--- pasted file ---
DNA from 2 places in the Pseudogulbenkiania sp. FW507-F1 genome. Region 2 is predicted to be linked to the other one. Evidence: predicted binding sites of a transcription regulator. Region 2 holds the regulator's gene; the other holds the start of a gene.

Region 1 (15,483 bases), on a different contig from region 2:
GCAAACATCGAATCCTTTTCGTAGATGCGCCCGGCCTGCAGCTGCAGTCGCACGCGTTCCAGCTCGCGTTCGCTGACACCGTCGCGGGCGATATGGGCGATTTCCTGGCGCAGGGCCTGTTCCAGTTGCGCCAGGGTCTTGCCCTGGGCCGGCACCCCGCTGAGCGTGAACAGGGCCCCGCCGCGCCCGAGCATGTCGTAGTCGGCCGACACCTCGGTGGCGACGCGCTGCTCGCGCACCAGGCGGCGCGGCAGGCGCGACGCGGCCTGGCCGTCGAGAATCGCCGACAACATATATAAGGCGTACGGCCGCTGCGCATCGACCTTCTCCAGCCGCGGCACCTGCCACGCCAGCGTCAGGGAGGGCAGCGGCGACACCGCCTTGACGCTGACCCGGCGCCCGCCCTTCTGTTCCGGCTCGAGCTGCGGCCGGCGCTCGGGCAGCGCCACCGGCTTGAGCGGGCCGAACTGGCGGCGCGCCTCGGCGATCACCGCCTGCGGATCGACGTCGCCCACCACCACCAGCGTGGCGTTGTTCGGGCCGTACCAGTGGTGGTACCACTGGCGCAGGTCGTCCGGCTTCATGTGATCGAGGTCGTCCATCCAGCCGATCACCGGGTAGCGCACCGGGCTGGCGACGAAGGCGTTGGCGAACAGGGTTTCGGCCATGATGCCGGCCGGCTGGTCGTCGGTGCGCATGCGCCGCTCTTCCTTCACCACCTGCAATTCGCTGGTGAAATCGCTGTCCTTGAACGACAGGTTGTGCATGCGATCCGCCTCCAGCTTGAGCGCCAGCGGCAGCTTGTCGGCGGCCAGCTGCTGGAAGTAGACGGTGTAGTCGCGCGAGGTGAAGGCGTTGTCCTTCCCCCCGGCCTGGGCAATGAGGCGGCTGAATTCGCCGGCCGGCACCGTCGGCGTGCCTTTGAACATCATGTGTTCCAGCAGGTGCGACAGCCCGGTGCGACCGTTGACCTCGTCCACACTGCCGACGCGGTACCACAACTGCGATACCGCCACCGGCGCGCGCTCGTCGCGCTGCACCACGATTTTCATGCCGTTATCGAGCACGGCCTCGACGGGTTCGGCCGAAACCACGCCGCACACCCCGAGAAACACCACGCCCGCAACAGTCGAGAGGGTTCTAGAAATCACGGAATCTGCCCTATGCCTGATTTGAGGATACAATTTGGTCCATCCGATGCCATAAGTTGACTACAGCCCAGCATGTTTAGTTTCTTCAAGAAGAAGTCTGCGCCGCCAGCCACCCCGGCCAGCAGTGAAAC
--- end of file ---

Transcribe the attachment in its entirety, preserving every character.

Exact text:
DNA from 2 places in the Pseudogulbenkiania sp. FW507-F1 genome. Region 2 is predicted to be linked to the other one. Evidence: predicted binding sites of a transcription regulator. Region 2 holds the regulator's gene; the other holds the start of a gene.

Region 1 (15,483 bases), on a different contig from region 2:
GCAAACATCGAATCCTTTTCGTAGATGCGCCCGGCCTGCAGCTGCAGTCGCACGCGTTCCAGCTCGCGTTCGCTGACACCGTCGCGGGCGATATGGGCGATTTCCTGGCGCAGGGCCTGTTCCAGTTGCGCCAGGGTCTTGCCCTGGGCCGGCACCCCGCTGAGCGTGAACAGGGCCCCGCCGCGCCCGAGCATGTCGTAGTCGGCCGACACCTCGGTGGCGACGCGCTGCTCGCGCACCAGGCGGCGCGGCAGGCGCGACGCGGCCTGGCCGTCGAGAATCGCCGACAACATATATAAGGCGTACGGCCGCTGCGCATCGACCTTCTCCAGCCGCGGCACCTGCCACGCCAGCGTCAGGGAGGGCAGCGGCGACACCGCCTTGACGCTGACCCGGCGCCCGCCCTTCTGTTCCGGCTCGAGCTGCGGCCGGCGCTCGGGCAGCGCCACCGGCTTGAGCGGGCCGAACTGGCGGCGCGCCTCGGCGATCACCGCCTGCGGATCGACGTCGCCCACCACCACCAGCGTGGCGTTGTTCGGGCCGTACCAGTGGTGGTACCACTGGCGCAGGTCGTCCGGCTTCATGTGATCGAGGTCGTCCATCCAGCCGATCACCGGGTAGCGCACCGGGCTGGCGACGAAGGCGTTGGCGAACAGGGTTTCGGCCATGATGCCGGCCGGCTGGTCGTCGGTGCGCATGCGCCGCTCTTCCTTCACCACCTGCAATTCGCTGGTGAAATCGCTGTCCTTGAACGACAGGTTGTGCATGCGATCCGCCTCCAGCTTGAGCGCCAGCGGCAGCTTGTCGGCGGCCAGCTGCTGGAAGTAGACGGTGTAGTCGCGCGAGGTGAAGGCGTTGTCCTTCCCCCCGGCCTGGGCAATGAGGCGGCTGAATTCGCCGGCCGGCACCGTCGGCGTGCCTTTGAACATCATGTGTTCCAGCAGGTGCGACAGCCCGGTGCGACCGTTGACCTCGTCCACACTGCCGACGCGGTACCACAACTGCGATACCGCCACCGGCGCGCGCTCGTCGCGCTGCACCACGATTTTCATGCCGTTATCGAGCACGGCCTCGACGGGTTCGGCCGAAACCACGCCGCACACCCCGAGAAACACCACGCCCGCAACAGTCGAGAGGGTTCTAGAAATCACGGAATCTGCCCTATGCCTGATTTGAGGATACAATTTGGTCCATCCGATGCCATAAGTTGACTACAGCCCAGCATGTTTAGTTTCTTCAAGAAGAAGTCTGCGCCGCCAGCCACCCCGGCCAGCAGTGAAAC